John Whitmarsh‐Knight was born in Karachi into a military family before partition and moved to England when he was aged 7. The family home was at Grove Park and John came to Dulwich from a local primary school. At Dulwich he excelled at sport. He was in the 1st XV for three years (58 – 60), being Captain in his last year, and in the 1st V11‐a‐side rugby team from 1957. He was a 1st X1 cricketer for two years (59 – 60) and in the hockey 1st X1 for three seasons. John was editor of the Alleynian and a member of many societies. He became a prefect in 1959 and Captain of the School the following year. During his last year, when in the Geography Upper Sixth, he took the scholarship exams at Cambridge and on the back of these was offered a place at Fitzwilliam College.
John was an all‐rounder in every sense of the word. At this early stage he already showed a deep love for literature; he was greatly admired and respected not only for his academic and sporting prowess, but also for his exceptionally warm, caring and thoughtful personality. He was known for his generosity, his kindness and willingness to help others, and also for his exuberant sense of humour and fun. With these endearing qualities, coupled with his natural modesty and prodigious memory, he made many friends both at school and throughout the rest of his life.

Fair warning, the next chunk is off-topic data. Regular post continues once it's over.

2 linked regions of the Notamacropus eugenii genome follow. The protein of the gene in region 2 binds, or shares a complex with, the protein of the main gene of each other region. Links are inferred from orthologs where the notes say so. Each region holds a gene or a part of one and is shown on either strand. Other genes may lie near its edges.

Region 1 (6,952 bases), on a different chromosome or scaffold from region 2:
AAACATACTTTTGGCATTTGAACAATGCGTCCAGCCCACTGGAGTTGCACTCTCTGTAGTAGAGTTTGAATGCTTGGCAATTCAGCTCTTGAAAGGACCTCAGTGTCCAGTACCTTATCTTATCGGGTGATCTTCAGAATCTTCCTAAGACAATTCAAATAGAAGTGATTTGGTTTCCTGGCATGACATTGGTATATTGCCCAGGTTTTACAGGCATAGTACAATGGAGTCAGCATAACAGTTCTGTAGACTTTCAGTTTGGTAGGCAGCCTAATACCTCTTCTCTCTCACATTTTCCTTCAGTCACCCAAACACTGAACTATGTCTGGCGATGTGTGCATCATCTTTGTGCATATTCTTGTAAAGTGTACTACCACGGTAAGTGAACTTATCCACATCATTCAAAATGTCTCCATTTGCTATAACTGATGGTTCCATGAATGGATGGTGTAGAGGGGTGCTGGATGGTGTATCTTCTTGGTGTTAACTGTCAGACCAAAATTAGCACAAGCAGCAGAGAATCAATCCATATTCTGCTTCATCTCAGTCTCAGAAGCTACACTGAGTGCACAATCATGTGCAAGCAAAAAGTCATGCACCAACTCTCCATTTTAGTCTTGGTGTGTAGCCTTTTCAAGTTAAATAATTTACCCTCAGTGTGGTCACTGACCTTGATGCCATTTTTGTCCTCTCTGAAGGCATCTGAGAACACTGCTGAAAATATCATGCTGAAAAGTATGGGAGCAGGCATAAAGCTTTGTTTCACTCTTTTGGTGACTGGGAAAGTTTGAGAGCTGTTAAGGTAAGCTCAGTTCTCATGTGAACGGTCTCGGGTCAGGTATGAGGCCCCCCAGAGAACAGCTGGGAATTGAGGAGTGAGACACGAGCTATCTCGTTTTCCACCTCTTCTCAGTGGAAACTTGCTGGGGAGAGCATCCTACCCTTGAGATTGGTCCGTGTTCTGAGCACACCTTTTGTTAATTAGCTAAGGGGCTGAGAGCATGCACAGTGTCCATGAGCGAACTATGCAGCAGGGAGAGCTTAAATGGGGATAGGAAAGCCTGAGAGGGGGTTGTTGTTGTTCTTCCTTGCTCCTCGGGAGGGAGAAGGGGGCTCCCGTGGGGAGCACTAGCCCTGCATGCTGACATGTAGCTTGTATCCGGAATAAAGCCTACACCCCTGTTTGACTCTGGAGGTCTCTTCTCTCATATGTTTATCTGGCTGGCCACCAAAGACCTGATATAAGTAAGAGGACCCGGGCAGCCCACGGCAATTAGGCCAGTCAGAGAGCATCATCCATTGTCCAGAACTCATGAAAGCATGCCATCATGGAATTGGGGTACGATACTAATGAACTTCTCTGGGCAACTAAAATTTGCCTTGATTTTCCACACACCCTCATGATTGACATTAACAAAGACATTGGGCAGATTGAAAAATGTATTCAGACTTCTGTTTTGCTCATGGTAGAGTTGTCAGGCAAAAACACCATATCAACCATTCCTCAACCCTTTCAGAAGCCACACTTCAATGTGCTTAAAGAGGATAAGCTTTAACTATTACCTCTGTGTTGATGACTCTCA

On leaving Dulwich he decided against going to university and instead worked in the City. However, he soon became disenchanted with finance and in 1964 left for Africa where he worked in Nigeria, Sierra Leone and then the Seychelles, being involved in international companies and latterly a government department. During this time he experienced a dozen coups d’etat, his recipe for survival being to fill the bath with water, buy quantities of food to last three months, board up windows and wait for events to calm down.